The Saab Turbo X will be one heck of a great car to drive and the limited edition trim and styling looks awesome. I’d have liked it if it went even further (carbon leather dash trim, anyone?) but overall, it still looks menacing. The wheels have caused some conjecture with one or two people, but I’m sure the incas on the 99Turbo did as well and they’re considered classics now. Personally, I absolutely love the new wheels. They’re probably my favourite styling feature of the car.
If you want to know what the Turbo X will look like with other 18 inch wheels, visit the NAIAS. There were some issues with the wheel caps at the Boston Auto Show, so Saab sent a new set of wheels for fitting prior to the Detroit show, only someone forgot to actually fit them:
I like these double-blade wheels, but that vehicle above pales just a little in comparison to this:
Now THAT is a limited edition performance car.
I think the Saab Turbo X will be one heck of a car. I’ve driven a car with the full XWD spec and it was absolutely brilliant.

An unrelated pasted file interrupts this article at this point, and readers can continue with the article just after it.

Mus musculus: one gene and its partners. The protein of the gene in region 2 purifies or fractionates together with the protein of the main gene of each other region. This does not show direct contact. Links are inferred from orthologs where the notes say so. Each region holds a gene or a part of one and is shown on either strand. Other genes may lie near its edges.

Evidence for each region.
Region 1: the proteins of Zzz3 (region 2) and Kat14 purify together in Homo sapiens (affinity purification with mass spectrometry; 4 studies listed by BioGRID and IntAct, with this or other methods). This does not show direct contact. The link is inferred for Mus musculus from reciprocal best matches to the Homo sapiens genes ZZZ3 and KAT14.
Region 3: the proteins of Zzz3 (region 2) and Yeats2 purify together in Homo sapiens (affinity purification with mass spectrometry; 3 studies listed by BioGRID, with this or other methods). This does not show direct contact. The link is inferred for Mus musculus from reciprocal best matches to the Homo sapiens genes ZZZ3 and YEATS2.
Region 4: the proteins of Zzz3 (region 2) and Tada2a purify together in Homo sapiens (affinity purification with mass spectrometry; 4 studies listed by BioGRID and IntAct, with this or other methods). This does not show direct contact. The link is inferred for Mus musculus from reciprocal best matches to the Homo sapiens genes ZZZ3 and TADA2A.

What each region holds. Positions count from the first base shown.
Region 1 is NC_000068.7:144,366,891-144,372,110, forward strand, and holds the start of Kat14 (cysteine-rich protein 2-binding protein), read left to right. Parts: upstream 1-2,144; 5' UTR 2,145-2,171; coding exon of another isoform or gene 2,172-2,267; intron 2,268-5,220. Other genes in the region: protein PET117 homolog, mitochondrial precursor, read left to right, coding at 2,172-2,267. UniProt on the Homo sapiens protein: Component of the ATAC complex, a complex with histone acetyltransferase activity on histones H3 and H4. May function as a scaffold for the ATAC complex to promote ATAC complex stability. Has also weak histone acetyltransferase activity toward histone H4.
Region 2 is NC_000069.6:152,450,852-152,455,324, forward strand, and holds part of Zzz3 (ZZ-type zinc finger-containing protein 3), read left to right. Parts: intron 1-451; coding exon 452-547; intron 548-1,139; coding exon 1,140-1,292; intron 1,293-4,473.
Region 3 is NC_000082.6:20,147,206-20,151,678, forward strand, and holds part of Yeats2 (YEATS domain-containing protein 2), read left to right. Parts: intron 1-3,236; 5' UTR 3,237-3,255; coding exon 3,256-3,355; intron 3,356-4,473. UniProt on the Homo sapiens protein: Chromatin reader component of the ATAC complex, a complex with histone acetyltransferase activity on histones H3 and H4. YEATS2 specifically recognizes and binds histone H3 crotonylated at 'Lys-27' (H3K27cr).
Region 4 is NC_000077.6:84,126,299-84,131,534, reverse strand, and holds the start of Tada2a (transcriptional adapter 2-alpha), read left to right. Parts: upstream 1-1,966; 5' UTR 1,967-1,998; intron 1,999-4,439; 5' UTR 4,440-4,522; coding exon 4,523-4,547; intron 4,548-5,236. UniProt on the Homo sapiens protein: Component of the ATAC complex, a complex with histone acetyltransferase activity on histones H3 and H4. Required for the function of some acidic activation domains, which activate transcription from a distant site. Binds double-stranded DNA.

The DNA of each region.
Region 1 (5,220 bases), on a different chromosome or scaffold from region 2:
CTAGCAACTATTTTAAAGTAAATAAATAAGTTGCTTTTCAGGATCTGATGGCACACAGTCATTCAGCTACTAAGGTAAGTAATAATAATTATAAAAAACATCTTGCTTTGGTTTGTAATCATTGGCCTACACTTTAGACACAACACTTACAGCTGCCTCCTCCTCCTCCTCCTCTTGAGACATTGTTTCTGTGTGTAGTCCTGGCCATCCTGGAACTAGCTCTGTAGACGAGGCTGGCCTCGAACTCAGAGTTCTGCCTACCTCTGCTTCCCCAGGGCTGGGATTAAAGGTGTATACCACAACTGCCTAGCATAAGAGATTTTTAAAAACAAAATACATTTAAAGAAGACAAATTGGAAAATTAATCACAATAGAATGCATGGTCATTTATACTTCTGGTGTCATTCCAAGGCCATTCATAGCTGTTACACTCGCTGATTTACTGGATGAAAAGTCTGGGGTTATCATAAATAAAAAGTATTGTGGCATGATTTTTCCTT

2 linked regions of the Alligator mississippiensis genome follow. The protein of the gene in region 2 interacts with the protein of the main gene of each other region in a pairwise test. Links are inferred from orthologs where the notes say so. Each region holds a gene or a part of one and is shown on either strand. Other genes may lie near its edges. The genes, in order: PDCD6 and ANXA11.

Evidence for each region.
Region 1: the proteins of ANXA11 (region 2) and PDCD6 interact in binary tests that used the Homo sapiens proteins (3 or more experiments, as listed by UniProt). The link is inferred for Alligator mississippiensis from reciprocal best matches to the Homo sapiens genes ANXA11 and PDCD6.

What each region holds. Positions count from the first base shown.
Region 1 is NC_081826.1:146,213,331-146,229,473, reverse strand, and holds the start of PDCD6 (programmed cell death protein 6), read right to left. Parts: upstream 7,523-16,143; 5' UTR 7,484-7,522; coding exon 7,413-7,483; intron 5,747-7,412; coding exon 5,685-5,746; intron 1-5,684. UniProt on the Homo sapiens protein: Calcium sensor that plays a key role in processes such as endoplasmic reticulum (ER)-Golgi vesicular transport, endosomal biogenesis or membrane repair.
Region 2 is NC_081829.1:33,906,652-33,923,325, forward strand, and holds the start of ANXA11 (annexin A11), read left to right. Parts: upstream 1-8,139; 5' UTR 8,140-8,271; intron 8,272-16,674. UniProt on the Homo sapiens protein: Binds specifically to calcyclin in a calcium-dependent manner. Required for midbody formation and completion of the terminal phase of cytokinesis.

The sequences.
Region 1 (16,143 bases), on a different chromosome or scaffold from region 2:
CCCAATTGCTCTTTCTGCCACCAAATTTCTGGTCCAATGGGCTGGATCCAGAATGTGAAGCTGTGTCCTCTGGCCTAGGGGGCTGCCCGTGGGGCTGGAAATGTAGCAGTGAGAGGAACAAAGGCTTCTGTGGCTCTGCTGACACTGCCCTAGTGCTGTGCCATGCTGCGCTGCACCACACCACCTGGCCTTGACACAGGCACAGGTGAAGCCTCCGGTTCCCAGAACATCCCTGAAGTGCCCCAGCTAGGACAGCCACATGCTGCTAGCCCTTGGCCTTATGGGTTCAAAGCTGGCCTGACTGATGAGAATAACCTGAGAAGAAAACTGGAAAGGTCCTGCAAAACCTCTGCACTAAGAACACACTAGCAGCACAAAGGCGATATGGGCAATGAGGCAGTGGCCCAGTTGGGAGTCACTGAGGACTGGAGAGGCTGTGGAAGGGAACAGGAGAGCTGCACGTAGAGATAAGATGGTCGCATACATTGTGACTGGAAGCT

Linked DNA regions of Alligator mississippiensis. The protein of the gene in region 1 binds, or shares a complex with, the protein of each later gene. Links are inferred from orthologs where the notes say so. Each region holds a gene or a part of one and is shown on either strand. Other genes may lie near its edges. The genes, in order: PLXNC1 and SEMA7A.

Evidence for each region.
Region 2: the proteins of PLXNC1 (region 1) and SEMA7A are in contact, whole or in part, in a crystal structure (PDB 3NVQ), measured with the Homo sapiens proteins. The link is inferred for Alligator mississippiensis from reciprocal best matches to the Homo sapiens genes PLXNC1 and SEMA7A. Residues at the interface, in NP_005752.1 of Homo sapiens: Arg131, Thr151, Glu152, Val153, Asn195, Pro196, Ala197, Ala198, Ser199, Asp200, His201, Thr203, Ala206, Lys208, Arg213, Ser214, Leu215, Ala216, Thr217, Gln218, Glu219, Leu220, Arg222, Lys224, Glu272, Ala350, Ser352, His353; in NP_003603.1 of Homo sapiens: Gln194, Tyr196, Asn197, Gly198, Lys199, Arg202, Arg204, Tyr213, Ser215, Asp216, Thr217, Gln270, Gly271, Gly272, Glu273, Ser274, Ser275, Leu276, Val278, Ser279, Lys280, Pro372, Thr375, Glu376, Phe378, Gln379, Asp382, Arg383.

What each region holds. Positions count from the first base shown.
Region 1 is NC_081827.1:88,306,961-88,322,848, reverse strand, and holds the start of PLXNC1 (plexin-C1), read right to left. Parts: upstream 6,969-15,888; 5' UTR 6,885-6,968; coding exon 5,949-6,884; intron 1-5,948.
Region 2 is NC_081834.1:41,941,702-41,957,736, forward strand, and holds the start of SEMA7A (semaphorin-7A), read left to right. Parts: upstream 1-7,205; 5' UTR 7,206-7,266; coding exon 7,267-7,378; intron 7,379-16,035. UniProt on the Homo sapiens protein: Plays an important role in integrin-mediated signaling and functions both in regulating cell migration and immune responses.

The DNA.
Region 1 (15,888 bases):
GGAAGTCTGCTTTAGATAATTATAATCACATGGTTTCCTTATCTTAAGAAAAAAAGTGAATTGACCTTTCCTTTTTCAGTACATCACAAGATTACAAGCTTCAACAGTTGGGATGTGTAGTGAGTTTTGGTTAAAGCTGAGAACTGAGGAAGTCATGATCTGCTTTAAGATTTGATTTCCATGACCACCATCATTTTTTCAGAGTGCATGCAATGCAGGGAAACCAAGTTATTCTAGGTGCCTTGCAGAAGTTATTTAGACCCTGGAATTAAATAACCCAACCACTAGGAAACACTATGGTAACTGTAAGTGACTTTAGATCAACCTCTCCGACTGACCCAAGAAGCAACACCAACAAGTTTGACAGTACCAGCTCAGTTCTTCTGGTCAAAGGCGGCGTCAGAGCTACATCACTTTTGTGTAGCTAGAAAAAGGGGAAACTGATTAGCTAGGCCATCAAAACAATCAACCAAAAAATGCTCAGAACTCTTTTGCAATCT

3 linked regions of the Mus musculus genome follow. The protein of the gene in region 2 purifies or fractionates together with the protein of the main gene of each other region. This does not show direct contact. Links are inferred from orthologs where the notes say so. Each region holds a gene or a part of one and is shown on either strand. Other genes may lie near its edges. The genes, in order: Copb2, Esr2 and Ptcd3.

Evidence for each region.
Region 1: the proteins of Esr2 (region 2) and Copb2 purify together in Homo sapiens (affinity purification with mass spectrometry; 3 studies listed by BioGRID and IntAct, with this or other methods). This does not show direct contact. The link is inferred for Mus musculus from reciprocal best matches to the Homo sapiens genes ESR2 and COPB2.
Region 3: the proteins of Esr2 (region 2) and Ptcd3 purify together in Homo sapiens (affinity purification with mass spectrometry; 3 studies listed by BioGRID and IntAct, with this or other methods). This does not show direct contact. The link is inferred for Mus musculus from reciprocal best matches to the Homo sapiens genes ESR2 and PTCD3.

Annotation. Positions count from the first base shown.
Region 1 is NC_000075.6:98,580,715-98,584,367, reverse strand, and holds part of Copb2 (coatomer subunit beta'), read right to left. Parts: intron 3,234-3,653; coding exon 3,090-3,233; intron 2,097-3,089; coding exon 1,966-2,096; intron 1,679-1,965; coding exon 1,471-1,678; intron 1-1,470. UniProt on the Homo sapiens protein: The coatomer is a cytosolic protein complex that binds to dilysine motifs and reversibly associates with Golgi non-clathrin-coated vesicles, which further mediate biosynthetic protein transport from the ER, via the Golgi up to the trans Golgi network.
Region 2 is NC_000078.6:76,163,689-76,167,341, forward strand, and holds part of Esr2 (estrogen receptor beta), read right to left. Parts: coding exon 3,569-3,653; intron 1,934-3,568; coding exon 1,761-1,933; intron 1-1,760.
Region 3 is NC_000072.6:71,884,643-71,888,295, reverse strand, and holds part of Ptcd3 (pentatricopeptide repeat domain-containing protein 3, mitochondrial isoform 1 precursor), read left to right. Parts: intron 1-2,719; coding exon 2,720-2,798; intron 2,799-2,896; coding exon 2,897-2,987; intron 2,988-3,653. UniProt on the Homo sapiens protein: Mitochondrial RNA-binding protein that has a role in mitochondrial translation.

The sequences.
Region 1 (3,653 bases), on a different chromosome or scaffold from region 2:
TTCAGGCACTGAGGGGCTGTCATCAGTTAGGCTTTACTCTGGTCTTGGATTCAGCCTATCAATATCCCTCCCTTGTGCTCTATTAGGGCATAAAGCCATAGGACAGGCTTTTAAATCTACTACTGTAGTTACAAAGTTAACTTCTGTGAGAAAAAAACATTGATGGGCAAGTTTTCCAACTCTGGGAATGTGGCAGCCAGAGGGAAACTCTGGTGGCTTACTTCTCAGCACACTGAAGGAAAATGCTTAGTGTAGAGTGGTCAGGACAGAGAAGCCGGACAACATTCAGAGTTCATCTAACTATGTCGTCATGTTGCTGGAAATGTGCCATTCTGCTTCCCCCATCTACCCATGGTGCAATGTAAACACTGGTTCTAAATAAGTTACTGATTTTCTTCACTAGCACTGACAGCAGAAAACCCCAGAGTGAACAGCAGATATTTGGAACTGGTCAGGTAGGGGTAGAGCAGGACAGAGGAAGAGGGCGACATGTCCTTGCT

I just think Saab haven’t done too well in spelling out what’s special about this car. The market expectation is that this will be a distinctive, high performing vehicle and Saab are going to try and sell its performance credentials on the XWD system alone. so far, in very limited publicity, they haven’t performed in that area. A power bump would definitely help the Saab Turbo X’s credentials as a limited edition performance vehicle.
It’ll be interesting to see, once the marketing does ramp up, what it will look like.
I believe that Saab will sell all of their Turbo X’s reasonably quickly once the campaign starts and I really hope they don’t slash the price to do so. They can’t do that on a limited edition anyway, especially when they’ve already sold some at the full price.
I’d have one if I could, and I heard from Steve Shannon that he’ll be interesting in picking up a SportCombi version with a stickshift. That’d be my choice, too.